If you cannot bear to be apart he can come visit you. U.S. citizens are routinely granted 6 month stay permission when they enter the U.K., so, assuming you/he file the K-1 application correctly, assuming you qualify, and assuming USCIS responds within typical timeframes, you don't necessarily need to be apart very long.

Another option if you're in a hurry is to both go to, say, Denmark and get married. Then settle in any EU/EEA country except the U.K. You have the right to stay in any of those countries assuming you are economically self sufficient, and he has the right to stay because he's married to and co-resident with a U.K. citizen (who is an EU citizen). It's very easy to get married in Denmark, and he does not need a visa nor does he need to leave -- he can stay in Europe provided you get married to each other within his visa waiver stay period. (The U.K. is the exception. EU treaty provisions are more relaxed, but the U.K. demands more from its own citizens in the U.K.) You'll have the usual residence registration formalities in those EU/EEA countries, but as your legal co-resident spouse he has a treaty right to stay as long as you do absent something really weird like his torturing past and his outstanding Interpol warrant.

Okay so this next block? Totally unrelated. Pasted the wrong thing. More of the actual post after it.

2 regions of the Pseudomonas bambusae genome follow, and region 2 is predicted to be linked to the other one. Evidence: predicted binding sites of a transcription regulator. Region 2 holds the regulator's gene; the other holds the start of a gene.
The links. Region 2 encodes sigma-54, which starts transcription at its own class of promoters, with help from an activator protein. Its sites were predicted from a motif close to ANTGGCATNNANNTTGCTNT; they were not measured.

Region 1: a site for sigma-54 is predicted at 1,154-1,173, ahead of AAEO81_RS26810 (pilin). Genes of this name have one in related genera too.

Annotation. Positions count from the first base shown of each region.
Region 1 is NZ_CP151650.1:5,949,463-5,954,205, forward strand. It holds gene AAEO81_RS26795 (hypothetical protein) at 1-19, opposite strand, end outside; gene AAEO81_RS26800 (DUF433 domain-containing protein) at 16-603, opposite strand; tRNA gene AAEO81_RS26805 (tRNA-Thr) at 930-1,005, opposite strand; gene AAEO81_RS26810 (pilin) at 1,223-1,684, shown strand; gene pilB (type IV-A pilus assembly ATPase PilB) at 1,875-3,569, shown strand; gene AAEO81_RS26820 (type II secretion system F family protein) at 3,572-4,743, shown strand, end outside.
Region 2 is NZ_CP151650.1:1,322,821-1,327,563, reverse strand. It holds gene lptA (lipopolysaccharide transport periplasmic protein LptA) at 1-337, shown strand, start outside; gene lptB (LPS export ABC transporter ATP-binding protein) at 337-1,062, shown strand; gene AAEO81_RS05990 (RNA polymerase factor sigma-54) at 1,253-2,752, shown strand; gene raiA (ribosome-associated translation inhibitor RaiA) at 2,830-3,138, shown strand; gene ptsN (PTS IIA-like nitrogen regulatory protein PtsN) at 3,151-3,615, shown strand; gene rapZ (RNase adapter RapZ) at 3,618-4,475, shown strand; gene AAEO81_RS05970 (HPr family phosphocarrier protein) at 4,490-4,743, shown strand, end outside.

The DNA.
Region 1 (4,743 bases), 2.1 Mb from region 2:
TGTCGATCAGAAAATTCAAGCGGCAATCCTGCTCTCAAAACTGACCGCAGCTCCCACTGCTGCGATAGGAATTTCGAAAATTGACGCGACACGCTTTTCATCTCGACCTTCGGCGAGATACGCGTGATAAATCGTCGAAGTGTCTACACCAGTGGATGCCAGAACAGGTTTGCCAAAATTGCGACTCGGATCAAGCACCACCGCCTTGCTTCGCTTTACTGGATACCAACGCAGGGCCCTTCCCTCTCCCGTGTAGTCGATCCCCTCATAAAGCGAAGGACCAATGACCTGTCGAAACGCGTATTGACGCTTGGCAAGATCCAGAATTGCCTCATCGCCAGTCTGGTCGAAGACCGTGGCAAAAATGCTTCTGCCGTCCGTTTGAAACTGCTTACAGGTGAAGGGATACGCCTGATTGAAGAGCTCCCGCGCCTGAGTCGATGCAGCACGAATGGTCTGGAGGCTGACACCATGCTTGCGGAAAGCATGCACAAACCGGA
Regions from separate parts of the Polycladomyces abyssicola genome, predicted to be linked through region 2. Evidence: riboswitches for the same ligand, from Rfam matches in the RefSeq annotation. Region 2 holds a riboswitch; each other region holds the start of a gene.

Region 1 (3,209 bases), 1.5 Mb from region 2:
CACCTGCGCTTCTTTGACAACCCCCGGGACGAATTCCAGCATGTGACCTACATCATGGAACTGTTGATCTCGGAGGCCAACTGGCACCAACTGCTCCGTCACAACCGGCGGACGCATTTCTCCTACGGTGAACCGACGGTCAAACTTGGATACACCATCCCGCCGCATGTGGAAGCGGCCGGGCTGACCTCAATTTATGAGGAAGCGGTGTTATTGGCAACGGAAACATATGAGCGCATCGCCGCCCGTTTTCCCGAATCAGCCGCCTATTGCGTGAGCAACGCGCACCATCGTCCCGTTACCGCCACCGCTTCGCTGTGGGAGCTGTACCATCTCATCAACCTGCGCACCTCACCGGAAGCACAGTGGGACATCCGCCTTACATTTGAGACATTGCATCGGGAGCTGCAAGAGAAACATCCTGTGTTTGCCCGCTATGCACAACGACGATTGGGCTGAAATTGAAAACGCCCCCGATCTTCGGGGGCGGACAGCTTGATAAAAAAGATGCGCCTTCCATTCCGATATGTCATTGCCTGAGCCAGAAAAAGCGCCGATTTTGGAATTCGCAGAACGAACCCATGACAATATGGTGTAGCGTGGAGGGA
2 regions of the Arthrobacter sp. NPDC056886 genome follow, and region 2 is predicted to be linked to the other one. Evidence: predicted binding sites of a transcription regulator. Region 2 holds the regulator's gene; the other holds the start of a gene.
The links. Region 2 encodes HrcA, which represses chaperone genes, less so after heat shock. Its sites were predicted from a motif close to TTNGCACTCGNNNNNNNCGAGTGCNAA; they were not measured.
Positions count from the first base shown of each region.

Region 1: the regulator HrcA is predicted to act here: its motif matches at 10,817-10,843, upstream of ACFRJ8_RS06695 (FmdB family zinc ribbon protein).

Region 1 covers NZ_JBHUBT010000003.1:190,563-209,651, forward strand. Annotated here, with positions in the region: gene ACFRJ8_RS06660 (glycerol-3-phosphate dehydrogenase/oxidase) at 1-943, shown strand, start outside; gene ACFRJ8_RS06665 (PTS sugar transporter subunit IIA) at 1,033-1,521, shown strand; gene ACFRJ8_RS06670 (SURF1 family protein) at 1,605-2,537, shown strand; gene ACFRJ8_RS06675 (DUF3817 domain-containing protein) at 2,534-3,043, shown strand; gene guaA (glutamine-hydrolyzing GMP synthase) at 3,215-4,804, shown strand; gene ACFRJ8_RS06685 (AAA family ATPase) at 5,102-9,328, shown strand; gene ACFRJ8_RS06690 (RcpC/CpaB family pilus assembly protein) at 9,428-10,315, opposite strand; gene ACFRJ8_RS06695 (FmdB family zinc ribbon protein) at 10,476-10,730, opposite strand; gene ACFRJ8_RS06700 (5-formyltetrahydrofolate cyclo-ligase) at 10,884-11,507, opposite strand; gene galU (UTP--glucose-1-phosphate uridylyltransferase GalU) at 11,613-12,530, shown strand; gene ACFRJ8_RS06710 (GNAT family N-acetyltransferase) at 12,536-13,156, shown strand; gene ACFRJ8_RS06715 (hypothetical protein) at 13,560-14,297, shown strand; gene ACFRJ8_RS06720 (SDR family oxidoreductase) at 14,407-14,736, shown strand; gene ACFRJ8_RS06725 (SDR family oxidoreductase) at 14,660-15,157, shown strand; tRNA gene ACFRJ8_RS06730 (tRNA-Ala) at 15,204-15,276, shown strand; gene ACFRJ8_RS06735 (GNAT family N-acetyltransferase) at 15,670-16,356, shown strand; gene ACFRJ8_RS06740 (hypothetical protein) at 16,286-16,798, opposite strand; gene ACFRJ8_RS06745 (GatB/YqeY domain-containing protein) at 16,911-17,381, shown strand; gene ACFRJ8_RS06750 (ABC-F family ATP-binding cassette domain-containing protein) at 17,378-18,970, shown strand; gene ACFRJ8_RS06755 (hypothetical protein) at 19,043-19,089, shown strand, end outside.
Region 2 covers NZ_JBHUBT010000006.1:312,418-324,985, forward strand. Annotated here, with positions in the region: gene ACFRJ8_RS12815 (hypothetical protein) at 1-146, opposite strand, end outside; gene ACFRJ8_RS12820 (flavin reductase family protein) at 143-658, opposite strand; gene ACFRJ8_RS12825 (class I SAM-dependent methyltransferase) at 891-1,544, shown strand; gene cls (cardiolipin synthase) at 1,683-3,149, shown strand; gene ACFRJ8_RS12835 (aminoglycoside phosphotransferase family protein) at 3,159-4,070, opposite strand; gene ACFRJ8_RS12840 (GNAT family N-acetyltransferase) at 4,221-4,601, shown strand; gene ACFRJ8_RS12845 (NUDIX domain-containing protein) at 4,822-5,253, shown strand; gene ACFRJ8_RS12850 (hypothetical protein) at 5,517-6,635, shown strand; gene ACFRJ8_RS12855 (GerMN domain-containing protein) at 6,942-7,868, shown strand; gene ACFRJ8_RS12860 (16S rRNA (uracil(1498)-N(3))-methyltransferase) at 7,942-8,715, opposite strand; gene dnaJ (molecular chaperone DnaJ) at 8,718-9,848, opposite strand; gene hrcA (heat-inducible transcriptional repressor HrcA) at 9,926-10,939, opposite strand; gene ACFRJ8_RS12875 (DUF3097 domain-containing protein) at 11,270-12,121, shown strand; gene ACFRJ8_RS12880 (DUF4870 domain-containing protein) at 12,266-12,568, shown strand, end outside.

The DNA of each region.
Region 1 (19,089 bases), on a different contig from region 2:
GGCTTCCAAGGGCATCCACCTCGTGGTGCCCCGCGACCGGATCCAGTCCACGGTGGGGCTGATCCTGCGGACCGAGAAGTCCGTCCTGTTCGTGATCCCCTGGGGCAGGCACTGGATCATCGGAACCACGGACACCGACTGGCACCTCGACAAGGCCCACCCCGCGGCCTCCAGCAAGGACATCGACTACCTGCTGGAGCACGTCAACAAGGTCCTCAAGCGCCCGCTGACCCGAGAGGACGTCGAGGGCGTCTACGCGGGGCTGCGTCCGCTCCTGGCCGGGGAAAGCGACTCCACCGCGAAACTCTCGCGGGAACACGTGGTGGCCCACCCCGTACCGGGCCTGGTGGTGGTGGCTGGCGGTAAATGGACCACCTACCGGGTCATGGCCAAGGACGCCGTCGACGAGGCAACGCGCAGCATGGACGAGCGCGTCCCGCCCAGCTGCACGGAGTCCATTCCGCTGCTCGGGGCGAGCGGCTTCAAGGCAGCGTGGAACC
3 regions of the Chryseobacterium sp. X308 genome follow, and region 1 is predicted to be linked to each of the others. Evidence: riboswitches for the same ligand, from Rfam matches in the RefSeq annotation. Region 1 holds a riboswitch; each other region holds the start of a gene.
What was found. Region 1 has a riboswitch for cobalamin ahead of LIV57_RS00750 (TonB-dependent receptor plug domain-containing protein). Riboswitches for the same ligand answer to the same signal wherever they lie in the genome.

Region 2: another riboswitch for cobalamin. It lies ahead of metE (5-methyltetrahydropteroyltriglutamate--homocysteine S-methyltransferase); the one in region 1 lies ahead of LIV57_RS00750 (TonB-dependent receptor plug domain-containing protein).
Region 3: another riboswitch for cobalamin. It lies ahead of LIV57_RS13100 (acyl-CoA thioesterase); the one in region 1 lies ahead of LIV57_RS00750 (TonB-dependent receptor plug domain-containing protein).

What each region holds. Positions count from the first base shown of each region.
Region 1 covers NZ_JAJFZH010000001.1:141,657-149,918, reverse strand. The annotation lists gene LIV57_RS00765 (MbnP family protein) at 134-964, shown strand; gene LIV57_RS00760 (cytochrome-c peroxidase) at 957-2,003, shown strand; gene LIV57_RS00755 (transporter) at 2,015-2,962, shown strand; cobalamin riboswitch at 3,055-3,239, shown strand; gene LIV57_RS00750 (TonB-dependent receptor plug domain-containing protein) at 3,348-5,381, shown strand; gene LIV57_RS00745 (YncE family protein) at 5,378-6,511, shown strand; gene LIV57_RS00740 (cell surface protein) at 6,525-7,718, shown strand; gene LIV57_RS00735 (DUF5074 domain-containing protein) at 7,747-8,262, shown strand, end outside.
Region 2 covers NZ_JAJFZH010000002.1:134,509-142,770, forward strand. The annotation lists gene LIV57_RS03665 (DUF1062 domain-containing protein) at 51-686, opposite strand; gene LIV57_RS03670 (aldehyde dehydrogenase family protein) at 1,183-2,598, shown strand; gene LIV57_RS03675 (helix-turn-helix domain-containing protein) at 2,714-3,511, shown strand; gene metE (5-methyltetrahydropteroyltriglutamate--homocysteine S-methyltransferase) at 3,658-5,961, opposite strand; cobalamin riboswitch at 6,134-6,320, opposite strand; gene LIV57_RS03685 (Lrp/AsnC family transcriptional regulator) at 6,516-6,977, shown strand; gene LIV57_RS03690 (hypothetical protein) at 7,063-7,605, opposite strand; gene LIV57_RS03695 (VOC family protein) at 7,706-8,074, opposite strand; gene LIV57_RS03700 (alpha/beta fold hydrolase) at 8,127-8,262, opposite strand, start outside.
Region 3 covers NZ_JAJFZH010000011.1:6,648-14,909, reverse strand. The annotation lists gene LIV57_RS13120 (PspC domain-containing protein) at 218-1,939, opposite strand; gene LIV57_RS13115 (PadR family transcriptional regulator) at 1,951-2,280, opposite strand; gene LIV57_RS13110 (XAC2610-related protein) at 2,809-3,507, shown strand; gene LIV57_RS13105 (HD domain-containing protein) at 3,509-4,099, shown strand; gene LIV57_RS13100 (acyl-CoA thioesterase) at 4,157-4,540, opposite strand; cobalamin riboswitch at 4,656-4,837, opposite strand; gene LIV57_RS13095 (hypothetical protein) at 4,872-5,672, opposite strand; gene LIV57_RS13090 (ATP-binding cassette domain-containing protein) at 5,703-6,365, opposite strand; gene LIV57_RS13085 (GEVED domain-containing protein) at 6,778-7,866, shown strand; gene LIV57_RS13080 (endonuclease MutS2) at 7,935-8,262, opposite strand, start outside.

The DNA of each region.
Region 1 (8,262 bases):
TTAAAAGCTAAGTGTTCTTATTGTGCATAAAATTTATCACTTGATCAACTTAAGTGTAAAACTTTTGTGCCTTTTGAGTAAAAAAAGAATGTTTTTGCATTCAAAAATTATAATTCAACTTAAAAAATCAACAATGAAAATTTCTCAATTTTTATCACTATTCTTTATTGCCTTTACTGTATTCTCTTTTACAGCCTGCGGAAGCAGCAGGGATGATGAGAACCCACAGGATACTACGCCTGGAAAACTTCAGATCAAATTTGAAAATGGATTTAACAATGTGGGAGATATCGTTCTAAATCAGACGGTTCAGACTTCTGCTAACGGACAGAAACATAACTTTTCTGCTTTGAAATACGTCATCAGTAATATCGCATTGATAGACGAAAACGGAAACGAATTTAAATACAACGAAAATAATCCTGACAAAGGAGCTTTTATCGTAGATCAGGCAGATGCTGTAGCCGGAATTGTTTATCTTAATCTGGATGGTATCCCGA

So, to sketch out that scenario, you can get married in Denmark -- Europe's Las Vegas for marriages, basically -- then settle in any EU/EEA country as long as you're economically self sufficient (and can prove it). You can live together practically anywhere in Europe for any length of time as a married couple. If at any time you want to both relocate to the U.S., he'd file an I-130 for you and start the process to get you into the U.S., also a multi-month process.